After Dwight David Eisenhower’s death on March 28, 1969, his grandson David asked his widow, Mamie, whether she had really known her husband. “I’m not sure anyone did,” she told him. That helps explain why biographers have been compulsively drawn to him as a subject; there was obviously so much more behind the bluff, smiling exterior that it seems very worth the while to spend some time trying to understand him. Jean Edward Smith, who has written good books on Ulysses S. Grant and Lucius Clay, is the latest to do so. His Eisenhower in War and Peace is a well-researched and well-written account of Ike as statesman. It deserves to be mentioned alongside Carlo D’Este’s 2002 Eisenhower: A Soldier’s Life, the best one-volume account of Eisenhower in uniform. But Smith gets us no closer to a true sense of Dwight David Eisenhower the man, one of the more baffling and inconsistent figures in American history.
Eisenhower was the supreme commander of U.S. armed forces in World War II and commander-in-chief from 1953 to 1961 who drastically reduced the size of the U.S. Army and Navy and denounced the “military-industrial complex.” He was the politician with a 79 percent approval rating who took minimal risks; the man of courage who failed to stick up for his old boss George Marshall against the slanderous demagoguery of Joseph McCarthy; the officer who helped integrate the U.S. Army but waited until the Supreme Court compelled him to integrate schools; the effective instigator of the 1956 Hungarian uprising who did nothing when it was crushed; the family-values president who slept with his sexy driver-secretary throughout World War II; the candidate who twice chose Richard Nixon as his running mate yet refused properly to endorse him for president during the 1960 campaign; and the NATO internationalist who supported Egypt’s reprehensible Col. Gamal Abdel Nasser against Britain, France, and Israel during the 1956 Suez Crisis.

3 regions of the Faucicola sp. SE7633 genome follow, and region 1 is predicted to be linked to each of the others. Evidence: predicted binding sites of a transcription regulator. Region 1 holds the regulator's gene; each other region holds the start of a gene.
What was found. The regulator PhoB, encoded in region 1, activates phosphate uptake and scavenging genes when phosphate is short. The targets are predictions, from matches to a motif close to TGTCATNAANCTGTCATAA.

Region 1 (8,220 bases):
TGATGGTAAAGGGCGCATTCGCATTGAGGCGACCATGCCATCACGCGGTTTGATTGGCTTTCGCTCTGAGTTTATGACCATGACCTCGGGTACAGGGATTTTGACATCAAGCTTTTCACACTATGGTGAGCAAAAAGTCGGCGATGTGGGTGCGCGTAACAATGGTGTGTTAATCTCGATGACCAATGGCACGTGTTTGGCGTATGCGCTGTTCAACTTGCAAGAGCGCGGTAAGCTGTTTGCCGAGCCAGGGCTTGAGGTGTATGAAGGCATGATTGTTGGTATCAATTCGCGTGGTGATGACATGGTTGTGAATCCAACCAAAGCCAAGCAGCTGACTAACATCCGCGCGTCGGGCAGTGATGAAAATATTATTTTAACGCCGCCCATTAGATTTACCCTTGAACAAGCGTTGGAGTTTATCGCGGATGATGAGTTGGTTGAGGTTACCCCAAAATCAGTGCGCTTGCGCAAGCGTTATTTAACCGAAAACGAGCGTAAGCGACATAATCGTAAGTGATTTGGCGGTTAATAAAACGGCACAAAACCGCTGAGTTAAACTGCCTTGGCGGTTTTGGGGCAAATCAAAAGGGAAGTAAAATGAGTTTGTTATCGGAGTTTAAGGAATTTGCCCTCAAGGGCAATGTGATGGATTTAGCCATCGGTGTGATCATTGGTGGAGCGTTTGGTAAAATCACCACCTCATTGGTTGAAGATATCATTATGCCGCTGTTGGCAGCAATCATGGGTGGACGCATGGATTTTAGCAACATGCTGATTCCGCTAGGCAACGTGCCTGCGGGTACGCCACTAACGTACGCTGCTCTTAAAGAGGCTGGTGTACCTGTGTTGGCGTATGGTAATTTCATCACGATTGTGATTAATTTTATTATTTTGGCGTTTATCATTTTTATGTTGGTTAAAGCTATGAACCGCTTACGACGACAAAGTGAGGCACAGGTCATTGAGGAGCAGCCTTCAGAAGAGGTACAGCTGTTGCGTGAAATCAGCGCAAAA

About the Author
Andrew Roberts is the author, most recently, of The Storm of War (Harper), a one-volume history of World War II.